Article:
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Old 11th Dec 2021, 16:51
  #66 (permalink)  
Join Date: Dec 2002
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Hidden assumptions

Assuming that all crews (any crew) will be able to fly an aircraft, in any situation, etc, does not match the reality of human behaviour; each of us understand situations differently, according to our view at the time, influenced by experiences, knowledge, training.

Concluding a reason for an event without considering the situation as the crew might have done, not appreciating the context without adequate thought, then our views are no better than a guess. Safety is not based on ‘a guess’.
Although safety is not fact, the requirements are based on judgements, including assumptions (although rarely published). A regulator might assume that the tasks (physical, mental) for flying a developed aircraft can be accommodated with a ‘same type rating’.

The 737 has changed; from a conventional swept-wing low-thrust design where controls (and trim) were harmonised with the thrust pitching moment, and a simple (by modern terms) dual channel AP and AT.

The need for Cat 3 auto-land, automatic trim up, an advanced dual FGS requires alternative procedures for GA, for AP/FD, single or dual modes; added complexity. Increased demand on awareness, knowledge and recall, different skills.
More recently increased engine thrust; the manual control system has to cope with a larger pitching moment, but unable to match previous flying qualities exactly - but ‘the crew will manage’ (differences training). And a final mitigation, an afterthought at the end of the checklist ‘If TOGA thrust is not required, then …’; more demand on awareness, decision, action; more complexity in identifying a safety alleviation.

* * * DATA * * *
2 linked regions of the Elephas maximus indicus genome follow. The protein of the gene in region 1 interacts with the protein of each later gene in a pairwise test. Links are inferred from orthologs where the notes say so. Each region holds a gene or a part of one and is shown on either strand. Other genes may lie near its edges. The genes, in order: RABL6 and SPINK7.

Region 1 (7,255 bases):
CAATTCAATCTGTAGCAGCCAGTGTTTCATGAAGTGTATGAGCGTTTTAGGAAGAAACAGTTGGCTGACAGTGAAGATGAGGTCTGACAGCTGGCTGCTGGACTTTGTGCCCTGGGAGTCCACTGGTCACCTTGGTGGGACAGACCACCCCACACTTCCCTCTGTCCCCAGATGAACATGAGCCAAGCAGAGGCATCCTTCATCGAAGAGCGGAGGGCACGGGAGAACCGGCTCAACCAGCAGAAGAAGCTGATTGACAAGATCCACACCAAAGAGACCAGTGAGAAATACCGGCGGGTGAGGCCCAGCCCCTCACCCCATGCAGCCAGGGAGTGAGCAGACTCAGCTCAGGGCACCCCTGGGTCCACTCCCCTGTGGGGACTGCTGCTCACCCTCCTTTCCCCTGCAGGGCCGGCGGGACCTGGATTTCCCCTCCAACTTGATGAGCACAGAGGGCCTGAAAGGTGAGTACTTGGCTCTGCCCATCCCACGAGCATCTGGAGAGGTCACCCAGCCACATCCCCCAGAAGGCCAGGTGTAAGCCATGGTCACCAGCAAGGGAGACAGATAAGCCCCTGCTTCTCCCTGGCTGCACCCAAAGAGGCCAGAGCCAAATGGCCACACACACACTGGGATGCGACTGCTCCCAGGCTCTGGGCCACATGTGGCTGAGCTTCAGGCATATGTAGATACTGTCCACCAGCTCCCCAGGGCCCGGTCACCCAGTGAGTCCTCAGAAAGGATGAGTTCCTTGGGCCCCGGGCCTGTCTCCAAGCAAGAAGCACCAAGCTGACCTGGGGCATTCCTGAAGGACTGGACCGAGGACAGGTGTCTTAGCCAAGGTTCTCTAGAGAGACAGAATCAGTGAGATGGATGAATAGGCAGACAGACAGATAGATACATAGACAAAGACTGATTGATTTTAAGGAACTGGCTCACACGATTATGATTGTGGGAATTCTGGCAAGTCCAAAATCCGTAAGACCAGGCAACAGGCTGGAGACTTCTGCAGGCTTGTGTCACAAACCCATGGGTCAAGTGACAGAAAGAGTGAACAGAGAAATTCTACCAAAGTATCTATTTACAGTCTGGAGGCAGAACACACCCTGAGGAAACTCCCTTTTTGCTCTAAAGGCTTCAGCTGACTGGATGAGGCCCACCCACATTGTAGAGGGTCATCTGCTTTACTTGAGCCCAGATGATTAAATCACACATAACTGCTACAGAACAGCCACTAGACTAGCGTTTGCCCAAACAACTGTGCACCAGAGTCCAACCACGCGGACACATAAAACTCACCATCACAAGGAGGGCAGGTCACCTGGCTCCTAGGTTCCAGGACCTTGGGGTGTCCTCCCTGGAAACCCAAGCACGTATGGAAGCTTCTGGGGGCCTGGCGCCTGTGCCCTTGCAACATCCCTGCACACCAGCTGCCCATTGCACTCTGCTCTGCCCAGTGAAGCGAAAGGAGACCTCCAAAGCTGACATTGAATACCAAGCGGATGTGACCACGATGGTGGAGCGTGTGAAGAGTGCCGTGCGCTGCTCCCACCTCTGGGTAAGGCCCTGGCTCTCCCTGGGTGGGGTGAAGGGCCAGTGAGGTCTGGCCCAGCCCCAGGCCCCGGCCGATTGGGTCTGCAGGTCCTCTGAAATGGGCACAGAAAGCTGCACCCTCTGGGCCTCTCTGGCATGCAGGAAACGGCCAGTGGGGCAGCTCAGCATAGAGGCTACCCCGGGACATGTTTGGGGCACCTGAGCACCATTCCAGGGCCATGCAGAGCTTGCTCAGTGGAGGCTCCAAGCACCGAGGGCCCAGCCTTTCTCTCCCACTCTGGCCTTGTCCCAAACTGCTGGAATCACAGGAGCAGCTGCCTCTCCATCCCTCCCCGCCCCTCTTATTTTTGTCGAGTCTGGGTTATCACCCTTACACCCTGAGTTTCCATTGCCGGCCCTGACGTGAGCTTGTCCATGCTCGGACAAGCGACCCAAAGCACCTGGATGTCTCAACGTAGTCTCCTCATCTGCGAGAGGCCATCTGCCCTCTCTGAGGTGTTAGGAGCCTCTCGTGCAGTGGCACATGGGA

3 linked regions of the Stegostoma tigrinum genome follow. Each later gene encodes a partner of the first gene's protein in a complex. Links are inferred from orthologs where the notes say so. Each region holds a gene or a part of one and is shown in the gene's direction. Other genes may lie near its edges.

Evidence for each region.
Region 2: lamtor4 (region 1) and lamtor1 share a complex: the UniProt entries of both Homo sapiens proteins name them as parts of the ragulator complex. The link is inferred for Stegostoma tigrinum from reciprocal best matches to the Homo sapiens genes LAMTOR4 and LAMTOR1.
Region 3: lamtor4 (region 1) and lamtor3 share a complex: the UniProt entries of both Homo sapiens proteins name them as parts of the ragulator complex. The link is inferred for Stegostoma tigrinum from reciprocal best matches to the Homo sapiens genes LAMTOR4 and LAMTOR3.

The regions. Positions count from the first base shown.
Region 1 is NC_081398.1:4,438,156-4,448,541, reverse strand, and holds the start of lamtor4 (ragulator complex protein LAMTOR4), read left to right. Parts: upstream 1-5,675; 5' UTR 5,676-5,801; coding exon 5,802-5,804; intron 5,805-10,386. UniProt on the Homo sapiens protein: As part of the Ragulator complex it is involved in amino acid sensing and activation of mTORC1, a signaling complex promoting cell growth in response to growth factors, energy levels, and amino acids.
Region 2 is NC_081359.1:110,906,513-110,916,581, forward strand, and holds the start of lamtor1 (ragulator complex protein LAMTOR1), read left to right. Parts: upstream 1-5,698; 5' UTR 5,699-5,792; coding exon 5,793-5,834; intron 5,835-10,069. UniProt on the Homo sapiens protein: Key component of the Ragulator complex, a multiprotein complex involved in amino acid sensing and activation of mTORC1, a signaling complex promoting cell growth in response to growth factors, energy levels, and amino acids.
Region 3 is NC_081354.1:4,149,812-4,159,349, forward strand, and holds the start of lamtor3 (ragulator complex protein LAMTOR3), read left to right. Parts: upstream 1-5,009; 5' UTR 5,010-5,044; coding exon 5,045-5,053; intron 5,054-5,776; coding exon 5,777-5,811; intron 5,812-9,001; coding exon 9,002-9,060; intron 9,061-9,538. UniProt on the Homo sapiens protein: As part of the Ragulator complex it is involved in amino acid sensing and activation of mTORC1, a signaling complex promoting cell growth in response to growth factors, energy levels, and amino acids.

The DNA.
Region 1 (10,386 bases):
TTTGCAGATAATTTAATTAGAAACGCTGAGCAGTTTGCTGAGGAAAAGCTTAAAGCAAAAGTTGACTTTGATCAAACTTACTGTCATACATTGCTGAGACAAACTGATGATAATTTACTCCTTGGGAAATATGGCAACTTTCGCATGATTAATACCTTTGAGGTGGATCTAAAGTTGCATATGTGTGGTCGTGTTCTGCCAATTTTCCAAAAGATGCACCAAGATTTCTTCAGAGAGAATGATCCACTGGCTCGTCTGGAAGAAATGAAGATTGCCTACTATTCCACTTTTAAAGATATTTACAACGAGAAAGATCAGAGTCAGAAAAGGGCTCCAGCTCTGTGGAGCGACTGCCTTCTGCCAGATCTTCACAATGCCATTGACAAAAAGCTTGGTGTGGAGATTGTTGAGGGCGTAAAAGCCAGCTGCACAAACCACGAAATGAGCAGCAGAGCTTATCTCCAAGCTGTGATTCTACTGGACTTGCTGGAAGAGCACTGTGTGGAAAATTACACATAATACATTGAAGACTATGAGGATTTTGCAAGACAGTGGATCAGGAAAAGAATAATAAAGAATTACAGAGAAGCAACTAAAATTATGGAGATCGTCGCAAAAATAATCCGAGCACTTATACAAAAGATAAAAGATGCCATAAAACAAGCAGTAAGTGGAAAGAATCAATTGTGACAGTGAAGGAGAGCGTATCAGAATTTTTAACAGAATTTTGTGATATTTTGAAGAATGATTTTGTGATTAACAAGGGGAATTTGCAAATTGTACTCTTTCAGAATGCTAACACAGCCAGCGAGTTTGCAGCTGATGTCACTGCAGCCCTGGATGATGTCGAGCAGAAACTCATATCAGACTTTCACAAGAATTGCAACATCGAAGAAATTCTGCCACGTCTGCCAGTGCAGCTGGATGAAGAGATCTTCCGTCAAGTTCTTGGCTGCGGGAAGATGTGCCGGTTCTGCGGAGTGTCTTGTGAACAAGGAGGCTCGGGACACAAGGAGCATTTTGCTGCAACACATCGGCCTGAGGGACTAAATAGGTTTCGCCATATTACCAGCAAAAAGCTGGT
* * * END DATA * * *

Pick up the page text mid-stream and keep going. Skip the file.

Within this, a critical assumption that the aircraft can be flown with the same basic techniques taught ab-initio; control for pitch, trim to reduce force, a sequential action.
Uplinker identifies the 737 weakness - pitch and trim simultaneously, where any delay adds workload, getting being behind the aircraft.

In this incident, given a need to discontinue an approach: the crew assess the situation, altitude, system status, auto or FD, is the procedure ‘GS’ or ‘discontinued’, and then decide.
A button press on previous variants; now preceded by a multiple choice actions dependent on understanding the situation.
We assume that new technology aids operation (747, 76, 77, 78), but retrofit in an old aircraft changes human activity, with higher mental workload.
Without changing the aircraft or operational situations (money, money, money), all we might change is our thinking - what we assume and why; and with this understanding adjust how we learn from incidents.

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